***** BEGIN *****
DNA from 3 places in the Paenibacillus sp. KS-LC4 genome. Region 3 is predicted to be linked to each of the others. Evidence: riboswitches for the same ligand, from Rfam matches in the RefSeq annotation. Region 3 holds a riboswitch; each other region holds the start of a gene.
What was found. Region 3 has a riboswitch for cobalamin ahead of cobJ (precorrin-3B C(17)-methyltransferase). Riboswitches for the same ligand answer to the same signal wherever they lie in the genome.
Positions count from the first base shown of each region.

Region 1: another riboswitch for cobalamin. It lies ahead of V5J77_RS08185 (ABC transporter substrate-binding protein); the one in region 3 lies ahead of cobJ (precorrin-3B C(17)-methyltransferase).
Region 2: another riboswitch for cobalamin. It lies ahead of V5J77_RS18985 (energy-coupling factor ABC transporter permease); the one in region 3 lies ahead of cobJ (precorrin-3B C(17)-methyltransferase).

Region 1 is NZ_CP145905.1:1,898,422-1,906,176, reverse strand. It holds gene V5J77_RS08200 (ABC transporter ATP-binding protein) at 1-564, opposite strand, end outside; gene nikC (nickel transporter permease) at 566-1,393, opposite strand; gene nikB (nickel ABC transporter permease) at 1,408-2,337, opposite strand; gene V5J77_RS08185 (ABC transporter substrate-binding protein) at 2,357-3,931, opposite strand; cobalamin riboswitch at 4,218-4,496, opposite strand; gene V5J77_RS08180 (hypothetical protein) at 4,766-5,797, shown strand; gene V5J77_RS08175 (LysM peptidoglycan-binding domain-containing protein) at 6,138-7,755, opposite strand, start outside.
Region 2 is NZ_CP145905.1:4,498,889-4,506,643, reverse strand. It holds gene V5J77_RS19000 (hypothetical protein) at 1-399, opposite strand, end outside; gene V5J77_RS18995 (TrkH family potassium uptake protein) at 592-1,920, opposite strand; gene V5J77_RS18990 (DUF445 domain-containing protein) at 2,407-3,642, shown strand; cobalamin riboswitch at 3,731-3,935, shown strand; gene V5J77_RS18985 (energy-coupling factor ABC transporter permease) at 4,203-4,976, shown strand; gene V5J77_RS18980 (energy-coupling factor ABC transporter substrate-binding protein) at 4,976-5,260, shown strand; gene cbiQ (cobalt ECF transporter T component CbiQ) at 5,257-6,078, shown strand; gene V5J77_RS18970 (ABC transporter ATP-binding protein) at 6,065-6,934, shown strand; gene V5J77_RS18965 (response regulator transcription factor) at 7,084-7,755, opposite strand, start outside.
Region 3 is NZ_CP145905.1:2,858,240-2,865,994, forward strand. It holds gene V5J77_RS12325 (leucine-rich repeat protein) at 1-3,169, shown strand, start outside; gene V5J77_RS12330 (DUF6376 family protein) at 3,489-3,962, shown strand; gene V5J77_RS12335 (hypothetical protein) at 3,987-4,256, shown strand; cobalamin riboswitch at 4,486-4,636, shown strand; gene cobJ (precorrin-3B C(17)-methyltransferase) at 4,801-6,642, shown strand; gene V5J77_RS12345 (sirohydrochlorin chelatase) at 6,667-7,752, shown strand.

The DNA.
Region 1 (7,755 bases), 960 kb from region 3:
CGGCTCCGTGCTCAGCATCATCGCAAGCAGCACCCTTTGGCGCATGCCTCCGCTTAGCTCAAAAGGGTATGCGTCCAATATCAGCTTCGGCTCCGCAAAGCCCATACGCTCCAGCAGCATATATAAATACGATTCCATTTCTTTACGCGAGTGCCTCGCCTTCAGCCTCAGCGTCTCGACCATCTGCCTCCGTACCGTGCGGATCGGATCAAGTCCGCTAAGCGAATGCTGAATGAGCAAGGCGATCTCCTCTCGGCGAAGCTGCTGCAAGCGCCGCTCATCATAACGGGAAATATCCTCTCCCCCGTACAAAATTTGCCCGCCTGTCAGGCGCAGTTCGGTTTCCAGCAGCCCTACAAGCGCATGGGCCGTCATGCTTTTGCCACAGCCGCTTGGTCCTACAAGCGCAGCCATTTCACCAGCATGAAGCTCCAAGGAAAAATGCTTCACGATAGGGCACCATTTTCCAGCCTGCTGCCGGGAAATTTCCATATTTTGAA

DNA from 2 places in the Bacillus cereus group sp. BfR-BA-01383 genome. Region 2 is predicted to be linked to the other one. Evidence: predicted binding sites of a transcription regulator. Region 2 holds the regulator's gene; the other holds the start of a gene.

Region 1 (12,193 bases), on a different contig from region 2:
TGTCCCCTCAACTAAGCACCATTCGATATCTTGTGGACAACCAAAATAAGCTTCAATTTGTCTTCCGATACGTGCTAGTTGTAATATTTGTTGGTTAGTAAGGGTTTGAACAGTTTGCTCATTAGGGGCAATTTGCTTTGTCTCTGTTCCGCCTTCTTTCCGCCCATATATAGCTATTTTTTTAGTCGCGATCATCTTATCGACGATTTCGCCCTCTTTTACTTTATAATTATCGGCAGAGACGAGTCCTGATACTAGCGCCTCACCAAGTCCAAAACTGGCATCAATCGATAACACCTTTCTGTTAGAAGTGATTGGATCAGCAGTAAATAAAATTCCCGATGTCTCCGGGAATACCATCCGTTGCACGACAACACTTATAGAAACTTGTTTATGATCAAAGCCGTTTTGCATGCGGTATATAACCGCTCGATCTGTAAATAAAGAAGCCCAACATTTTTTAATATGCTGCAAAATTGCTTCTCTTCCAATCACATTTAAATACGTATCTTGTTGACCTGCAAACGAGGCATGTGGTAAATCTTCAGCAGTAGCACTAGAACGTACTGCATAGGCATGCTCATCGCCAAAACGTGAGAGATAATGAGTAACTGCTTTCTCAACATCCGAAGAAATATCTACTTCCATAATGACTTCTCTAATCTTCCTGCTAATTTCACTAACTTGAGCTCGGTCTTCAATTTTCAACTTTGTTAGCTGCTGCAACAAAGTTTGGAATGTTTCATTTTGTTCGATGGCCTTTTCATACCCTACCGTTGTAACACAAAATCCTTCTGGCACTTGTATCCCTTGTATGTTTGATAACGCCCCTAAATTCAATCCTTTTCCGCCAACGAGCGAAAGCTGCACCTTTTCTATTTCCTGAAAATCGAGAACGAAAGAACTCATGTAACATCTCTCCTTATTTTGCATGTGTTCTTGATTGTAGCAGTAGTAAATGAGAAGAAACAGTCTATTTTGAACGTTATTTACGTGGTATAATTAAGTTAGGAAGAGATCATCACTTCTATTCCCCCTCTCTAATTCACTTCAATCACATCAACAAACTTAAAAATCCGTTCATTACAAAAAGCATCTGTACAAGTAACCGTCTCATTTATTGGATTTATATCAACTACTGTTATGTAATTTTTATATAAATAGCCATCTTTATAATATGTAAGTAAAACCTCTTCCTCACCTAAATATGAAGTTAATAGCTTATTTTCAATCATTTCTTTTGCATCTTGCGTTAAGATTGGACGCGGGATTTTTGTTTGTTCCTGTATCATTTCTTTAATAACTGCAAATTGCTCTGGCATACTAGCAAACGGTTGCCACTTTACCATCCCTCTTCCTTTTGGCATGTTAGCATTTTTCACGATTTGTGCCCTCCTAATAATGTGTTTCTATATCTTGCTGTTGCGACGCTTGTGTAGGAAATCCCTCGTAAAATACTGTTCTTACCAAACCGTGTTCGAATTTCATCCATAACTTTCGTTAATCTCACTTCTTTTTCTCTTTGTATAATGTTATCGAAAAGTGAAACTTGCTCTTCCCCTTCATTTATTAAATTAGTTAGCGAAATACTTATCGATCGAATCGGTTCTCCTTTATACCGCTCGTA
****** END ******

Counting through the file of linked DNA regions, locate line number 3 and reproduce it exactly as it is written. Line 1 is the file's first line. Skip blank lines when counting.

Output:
Positions count from the first base shown of each region.